I'm sure a lot will agree when we say popping tags at your local thrift store gives you a different kind of high. Not only are you scoring a new set of wardrobes or accessories, but you're also helping the earth by giving unwanted clothes (and other stuff) another chance at life and saving them from getting thrown into landfills.
Sisters Hannah and Tate are lifelong thrifters and vintage collectors. After learning the ropes of making things by hand from their grandma, they ventured on to start their very own little vintage shop as a way for them to spend more time together and collaborate creatively, and also to remind themselves of the importance of doing things with love and intention.
Thrifting is never the same when love is in the mix, and with Virginia Collective's passion for mending old things and giving them new homes, you know that anything you'd get from them was well taken cared of, which is highlighted with their recycled and compostable packaging from noissue.
Although both art majors, one in photography and the other in creative writing, the thrifting sisters ended up in more mainstream careers. But with both having an artistic streak, they felt they would launch some creative venture someday, separately. However, the universe had different plans for the sisters. They realized that, with their collective talents and nearly identical taste in style, they had all the basic tools they needed to get started. After the first year of the pandemic, the sisters just decided to begin their journey. Now with their little vintage shop, they can support one another in their ultimate pursuit of a full-time operation.
Virginia Collective's mission is to showcase the unique beauty and joy of vintage clothes. As the sisters have grown their business slowly, they’ve become proud of joining the huge community of amazingly talented vintage sellers, as well as joining the movement to promote buying secondhand and creating a future of a more sustainable fashion industry. Their vision is to eventually incorporate more of their original artwork and handmade home goods, and transition into doing together what they love – full time.
As secondhand curators and resellers, Hannah and Tate greatly value sustainability and the impact of consumerism on the environment and future generations. They are both nature/outdoor enthusiasts with hobbies including mountain climbing, surfing, hiking, and spending time at their cabin in Montana. Their grandmother Virginia, who was the inspiration behind their label, was a minimalist homesteader who grew and raised all her own food, and she deeply instilled in them an abiding love of the earth and the importance of taking care of the things they are given.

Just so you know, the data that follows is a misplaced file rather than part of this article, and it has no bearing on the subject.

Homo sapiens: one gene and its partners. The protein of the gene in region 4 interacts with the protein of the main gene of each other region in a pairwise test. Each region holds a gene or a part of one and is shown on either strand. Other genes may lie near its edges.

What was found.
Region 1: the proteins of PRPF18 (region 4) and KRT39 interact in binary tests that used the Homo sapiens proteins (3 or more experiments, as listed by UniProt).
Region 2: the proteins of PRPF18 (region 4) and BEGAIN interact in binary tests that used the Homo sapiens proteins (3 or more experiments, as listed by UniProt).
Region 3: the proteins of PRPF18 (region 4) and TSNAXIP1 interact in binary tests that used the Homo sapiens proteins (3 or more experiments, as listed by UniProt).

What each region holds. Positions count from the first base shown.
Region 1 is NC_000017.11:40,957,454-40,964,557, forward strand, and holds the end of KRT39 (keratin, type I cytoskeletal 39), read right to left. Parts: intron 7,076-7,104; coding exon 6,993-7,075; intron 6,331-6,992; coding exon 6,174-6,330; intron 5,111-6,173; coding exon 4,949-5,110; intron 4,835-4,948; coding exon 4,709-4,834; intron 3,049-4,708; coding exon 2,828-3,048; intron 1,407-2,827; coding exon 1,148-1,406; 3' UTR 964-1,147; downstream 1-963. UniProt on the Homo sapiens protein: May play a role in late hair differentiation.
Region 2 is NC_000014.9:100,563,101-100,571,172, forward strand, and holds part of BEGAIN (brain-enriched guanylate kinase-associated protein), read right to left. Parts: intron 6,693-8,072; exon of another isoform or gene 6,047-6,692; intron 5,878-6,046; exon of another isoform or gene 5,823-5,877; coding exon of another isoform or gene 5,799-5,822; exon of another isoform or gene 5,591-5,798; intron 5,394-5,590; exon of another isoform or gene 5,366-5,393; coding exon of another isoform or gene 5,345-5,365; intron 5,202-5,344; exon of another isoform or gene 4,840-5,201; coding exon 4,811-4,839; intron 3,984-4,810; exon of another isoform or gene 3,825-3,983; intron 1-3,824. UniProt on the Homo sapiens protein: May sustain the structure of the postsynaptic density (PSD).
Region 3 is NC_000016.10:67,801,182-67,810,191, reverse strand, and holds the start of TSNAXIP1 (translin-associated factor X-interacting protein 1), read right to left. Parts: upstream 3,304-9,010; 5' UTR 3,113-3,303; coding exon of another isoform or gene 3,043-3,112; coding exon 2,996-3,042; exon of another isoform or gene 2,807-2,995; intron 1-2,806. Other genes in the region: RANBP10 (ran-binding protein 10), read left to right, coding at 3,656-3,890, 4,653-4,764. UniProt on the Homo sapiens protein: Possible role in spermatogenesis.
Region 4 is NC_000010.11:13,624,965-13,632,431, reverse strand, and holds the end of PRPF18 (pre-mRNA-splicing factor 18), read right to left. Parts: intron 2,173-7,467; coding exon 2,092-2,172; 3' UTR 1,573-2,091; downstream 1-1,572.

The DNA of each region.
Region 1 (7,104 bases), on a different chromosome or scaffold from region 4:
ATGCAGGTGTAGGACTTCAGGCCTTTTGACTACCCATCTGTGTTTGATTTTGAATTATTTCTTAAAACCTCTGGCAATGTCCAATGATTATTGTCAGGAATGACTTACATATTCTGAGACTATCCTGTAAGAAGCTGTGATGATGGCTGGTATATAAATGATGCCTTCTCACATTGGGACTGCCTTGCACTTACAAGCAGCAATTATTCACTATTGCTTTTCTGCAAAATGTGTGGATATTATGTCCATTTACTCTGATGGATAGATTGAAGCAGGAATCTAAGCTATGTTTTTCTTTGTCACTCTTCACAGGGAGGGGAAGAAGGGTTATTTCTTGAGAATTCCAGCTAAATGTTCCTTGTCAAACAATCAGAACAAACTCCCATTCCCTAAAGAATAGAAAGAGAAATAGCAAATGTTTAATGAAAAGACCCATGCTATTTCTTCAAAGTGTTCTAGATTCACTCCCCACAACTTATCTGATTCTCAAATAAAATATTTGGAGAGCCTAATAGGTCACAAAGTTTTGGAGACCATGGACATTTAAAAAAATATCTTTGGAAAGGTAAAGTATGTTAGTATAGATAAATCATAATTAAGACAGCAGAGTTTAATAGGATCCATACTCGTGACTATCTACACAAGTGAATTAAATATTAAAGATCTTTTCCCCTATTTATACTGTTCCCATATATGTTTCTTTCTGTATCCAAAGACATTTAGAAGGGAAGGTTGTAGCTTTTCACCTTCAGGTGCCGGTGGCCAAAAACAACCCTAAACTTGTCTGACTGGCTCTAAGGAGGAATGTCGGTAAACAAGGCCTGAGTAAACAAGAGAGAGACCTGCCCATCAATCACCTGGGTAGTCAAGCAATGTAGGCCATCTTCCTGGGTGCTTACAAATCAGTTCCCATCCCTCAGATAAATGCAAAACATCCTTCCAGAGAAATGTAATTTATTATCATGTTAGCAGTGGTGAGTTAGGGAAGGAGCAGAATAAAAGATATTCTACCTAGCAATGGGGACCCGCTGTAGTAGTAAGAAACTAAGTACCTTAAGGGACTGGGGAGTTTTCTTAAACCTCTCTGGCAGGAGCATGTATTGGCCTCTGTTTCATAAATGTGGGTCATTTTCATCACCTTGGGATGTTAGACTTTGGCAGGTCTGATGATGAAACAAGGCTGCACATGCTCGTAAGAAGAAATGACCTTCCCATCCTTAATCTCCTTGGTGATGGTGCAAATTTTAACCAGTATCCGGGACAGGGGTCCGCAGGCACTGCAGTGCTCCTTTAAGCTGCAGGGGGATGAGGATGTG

With their shop, you'll see how much value they put into what they were taught. Not only do they mend, clean and repair damaged vintage items that they collect and sell. But they also make side-tables from reclaimed wood and repurpose/refurbish thrifted home goods. They try to showcase their simple love for treating things with affection and care.
This value goes across how they present their items once purchased, too. They found out about noissue from other vintage sellers they've purchased from who use circular materials to wrap packages, and luckily, during an Instagram giveaway that they've won through a Seattle group of women-owned businesses, they were able to get ahold of some noissue products they can try themselves.
"[...]we knew someday we wanted to invest in sustainable packaging. It’s been such a great gift to launch into more conscious branding and we absolutely plan on continuing using these eco-friendly products."
To the sisters, it was important to make the most of the giveaway gift and make the pledge to join the effort to reduce packaging waste. To them, it is simply a logical and ethical thing to do and it is their desire to operate their business in the most ethical and honest ways possible.
Enjoying their work, the founders have participated in their first in-person pop up market with other vintage sellers and felt totally inspired. Though they still find lack of time a bit challenging, with both working full-time in other careers, as well as juggling their families, they still do enjoy the work they do for Virginia Collective. To them, to be able to overcome the obstacles you must have a vision. Have a source of inspiration and a genuine joy in doing what you are doing.
"There are so many amazing, inspiring vintage sellers online, but we really strive to set ourselves apart through our unique and artistic photography and the overall 'mood' of our brand."
Love can mend all the broken pieces – and that goes for clothes too. Vintage isn't dead! And with more shops like Virginia Collective rising in today's market, it won't be in a long time. So go pop some tags at your local thrift stores and visit Virginia Collective to share a little vintage love.
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